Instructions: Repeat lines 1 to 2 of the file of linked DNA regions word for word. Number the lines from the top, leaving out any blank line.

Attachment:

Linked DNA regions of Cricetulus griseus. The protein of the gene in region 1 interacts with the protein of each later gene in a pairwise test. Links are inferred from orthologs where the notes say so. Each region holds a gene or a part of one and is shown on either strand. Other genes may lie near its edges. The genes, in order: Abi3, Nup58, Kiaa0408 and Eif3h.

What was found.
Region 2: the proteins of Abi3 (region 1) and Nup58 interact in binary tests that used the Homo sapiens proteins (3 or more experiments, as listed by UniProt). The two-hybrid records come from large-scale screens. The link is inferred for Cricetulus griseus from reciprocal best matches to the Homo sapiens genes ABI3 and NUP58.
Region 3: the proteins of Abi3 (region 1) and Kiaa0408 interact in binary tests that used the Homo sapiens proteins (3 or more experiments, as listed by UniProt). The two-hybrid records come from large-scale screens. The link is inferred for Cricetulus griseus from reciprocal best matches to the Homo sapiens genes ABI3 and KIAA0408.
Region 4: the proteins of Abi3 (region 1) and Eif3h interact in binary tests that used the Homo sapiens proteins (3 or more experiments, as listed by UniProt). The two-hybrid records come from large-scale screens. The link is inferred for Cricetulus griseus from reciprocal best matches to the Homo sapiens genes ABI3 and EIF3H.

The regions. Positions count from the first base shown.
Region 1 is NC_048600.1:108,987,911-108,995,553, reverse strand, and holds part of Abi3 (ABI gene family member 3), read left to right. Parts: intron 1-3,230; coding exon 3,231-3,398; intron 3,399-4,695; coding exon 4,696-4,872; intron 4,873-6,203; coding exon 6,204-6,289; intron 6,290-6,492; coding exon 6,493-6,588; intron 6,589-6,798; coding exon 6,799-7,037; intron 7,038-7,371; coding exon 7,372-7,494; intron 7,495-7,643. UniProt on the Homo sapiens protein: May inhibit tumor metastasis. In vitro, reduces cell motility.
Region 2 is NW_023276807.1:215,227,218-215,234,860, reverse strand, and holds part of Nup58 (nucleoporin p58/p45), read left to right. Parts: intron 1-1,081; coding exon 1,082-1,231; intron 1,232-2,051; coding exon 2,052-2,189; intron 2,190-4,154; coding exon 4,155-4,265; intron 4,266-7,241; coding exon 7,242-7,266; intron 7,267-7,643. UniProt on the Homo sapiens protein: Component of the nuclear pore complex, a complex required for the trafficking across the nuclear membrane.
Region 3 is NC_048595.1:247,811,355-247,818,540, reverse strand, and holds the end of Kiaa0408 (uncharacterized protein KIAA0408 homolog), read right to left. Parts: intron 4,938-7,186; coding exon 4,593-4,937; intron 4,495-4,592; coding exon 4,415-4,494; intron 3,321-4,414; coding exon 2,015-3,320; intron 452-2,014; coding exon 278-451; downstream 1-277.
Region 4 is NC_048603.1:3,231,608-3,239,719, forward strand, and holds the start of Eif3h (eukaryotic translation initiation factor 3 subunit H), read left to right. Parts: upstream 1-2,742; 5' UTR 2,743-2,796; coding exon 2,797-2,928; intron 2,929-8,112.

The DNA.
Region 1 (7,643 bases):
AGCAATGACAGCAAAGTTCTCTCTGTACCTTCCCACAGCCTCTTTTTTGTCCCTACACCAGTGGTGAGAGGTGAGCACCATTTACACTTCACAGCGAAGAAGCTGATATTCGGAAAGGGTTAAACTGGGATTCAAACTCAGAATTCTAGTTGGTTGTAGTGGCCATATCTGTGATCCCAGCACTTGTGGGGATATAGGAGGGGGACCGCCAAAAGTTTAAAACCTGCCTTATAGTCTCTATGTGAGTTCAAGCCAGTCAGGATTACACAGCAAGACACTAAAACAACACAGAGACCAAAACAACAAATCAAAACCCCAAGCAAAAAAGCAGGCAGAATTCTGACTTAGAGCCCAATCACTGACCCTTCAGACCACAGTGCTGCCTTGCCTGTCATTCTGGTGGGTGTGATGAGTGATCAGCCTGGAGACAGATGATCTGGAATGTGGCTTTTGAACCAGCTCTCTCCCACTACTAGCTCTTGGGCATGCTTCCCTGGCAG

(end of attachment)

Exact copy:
Linked DNA regions of Cricetulus griseus. The protein of the gene in region 1 interacts with the protein of each later gene in a pairwise test. Links are inferred from orthologs where the notes say so. Each region holds a gene or a part of one and is shown on either strand. Other genes may lie near its edges. The genes, in order: Abi3, Nup58, Kiaa0408 and Eif3h.

What was found.